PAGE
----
SEPARATION OF POWERS AND THE STRATEGIC
JUDICIAL REVIEW WAS BORN of a conflict between the courts, Congress, and the president. After Thomas Jefferson and the National-Republicans won the election of 1800, the lame-duck Federalists expanded the jurisdiction of federal circuit courts with the 1801 Judiciary Act (Turner 1961). Seeing this act as a Federalist effort to thwart the newly elected National-Republicans, they repealed it by passing the 1802 Judiciary Act. However, National-Republicans feared that the 1802 act would be declared unconstitutional by a Supreme Court led by Federalist Chief Justice John Marshall. Therefore, they abolished the Supreme Court’s June and December terms and established a February term for the Court, effectively precluding the Court from reviewing the constitutionality of the 1802 act for almost a year. Jeffersonians in Congress also impeached and removed Judge John Pickering and delivered numerous speeches critical of the Court to signal to the Court the danger of infringing upon the will of the elected branches.
In this context, William Marbury asked the Court to issue an order (writ of mandamus) instructing President Jefferson to appoint him as Justice of the Peace for the District of Columbia. Although the Senate had confirmed Marbury and President Adams had signed the appointment the night before his term ended, Marbury had not received the appointment. Upon assuming office, Jefferson instructed his secretary of state, James Madison, to withhold the final appointment.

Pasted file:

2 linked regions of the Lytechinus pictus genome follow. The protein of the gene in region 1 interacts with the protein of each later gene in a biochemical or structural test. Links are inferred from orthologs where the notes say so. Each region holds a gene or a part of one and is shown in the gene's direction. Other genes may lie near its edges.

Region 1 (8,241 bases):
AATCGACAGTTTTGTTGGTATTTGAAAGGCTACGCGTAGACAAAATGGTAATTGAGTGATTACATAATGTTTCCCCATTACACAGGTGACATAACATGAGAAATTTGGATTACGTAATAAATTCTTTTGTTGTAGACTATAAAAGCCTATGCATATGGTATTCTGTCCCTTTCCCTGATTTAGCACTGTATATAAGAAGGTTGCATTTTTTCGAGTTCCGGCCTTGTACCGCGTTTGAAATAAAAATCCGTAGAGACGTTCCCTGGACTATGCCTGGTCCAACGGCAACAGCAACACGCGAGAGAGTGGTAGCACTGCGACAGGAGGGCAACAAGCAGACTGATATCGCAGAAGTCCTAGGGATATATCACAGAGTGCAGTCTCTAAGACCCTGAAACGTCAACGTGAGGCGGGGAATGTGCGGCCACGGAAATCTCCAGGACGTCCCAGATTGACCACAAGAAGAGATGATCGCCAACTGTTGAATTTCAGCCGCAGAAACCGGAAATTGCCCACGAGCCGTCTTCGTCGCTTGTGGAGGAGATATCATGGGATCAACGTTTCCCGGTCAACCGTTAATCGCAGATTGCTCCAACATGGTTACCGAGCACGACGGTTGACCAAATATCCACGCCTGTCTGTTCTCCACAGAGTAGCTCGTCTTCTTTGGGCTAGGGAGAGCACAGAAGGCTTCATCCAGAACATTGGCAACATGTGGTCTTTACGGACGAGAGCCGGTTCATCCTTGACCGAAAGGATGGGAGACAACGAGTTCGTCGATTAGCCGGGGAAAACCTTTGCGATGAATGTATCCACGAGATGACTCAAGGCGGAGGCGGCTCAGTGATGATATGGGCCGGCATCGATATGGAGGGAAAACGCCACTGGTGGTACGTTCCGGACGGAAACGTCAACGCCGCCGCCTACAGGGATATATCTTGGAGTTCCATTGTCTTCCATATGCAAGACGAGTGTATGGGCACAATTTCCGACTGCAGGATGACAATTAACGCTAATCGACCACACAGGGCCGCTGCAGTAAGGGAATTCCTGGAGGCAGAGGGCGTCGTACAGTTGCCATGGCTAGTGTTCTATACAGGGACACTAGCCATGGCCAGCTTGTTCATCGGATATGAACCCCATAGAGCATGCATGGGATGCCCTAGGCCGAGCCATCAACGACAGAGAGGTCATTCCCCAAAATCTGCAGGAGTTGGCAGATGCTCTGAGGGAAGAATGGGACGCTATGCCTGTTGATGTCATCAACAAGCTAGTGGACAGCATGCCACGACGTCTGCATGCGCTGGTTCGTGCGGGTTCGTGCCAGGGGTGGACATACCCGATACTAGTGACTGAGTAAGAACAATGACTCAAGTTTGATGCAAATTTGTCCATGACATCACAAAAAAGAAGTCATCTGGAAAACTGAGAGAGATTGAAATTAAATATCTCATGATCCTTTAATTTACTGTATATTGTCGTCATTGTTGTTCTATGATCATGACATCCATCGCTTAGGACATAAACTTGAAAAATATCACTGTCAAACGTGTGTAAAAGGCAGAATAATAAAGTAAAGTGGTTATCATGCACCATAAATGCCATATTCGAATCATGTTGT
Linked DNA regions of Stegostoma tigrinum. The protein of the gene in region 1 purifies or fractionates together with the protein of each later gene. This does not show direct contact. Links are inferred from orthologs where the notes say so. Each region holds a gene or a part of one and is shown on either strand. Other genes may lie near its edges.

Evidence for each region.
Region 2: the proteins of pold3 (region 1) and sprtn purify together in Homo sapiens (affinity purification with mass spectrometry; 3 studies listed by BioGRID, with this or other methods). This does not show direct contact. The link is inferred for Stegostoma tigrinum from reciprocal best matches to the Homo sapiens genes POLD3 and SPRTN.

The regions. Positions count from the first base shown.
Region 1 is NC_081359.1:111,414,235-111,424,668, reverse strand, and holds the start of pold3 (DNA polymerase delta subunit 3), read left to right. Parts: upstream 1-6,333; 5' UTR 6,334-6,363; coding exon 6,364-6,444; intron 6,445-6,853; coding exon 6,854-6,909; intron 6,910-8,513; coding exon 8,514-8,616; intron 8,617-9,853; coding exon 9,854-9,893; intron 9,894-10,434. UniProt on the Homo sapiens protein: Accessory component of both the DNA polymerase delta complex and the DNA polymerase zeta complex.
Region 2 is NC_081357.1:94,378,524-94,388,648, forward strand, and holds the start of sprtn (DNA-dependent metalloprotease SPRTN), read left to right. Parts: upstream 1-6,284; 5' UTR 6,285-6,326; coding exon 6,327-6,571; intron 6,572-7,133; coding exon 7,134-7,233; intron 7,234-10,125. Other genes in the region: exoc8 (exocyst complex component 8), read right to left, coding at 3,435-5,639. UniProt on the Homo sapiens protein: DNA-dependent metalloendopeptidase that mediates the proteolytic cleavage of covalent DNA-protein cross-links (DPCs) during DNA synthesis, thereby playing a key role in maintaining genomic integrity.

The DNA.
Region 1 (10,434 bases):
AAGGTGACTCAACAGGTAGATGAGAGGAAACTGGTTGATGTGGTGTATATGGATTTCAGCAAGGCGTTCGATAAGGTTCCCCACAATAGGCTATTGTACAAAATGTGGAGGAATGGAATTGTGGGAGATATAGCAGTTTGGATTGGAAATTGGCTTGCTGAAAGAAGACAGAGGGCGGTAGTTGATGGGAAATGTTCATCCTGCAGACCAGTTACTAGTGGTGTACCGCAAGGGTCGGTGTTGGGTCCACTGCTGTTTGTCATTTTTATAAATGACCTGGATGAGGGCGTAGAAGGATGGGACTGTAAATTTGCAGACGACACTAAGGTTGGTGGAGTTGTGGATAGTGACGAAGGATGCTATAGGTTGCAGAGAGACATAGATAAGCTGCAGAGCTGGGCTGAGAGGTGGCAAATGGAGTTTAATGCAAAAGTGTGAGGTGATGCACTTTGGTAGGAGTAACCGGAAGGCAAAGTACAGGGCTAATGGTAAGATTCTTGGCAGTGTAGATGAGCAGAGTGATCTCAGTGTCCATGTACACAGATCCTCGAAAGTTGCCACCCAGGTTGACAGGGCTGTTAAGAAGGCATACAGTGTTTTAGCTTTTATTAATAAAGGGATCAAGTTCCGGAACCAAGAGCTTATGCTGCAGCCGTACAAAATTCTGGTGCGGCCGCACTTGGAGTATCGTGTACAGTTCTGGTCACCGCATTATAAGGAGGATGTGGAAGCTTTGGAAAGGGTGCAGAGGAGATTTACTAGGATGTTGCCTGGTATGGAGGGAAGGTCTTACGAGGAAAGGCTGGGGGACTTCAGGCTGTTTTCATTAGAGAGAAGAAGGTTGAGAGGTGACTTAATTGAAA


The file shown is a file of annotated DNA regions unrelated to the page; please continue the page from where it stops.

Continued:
Marbury v. Madison (1803) put the Supreme Court in a delicate situation. The justices almost certainly wanted to grant the writ given that every justice on the Court was a Federalist (J. Smith 1996; Epstein and Knight 1998). And if they did not grant the writ—which was explicitly provided for by statute—they would call the rule of law into question (J. Smith 1996, 318). At the same time, Chief Justice Marshall knew that if the Court issued the writ, Secretary of State Madison would likely ignore it, exposing the Court as powerless.
Marshall solved the dilemma by recasting the choice before the Court (Knight and Epstein 1996; O’Brien 2000; Breyer 2010). Marshall’s opinion declared that even though Marbury was entitled to his appointment,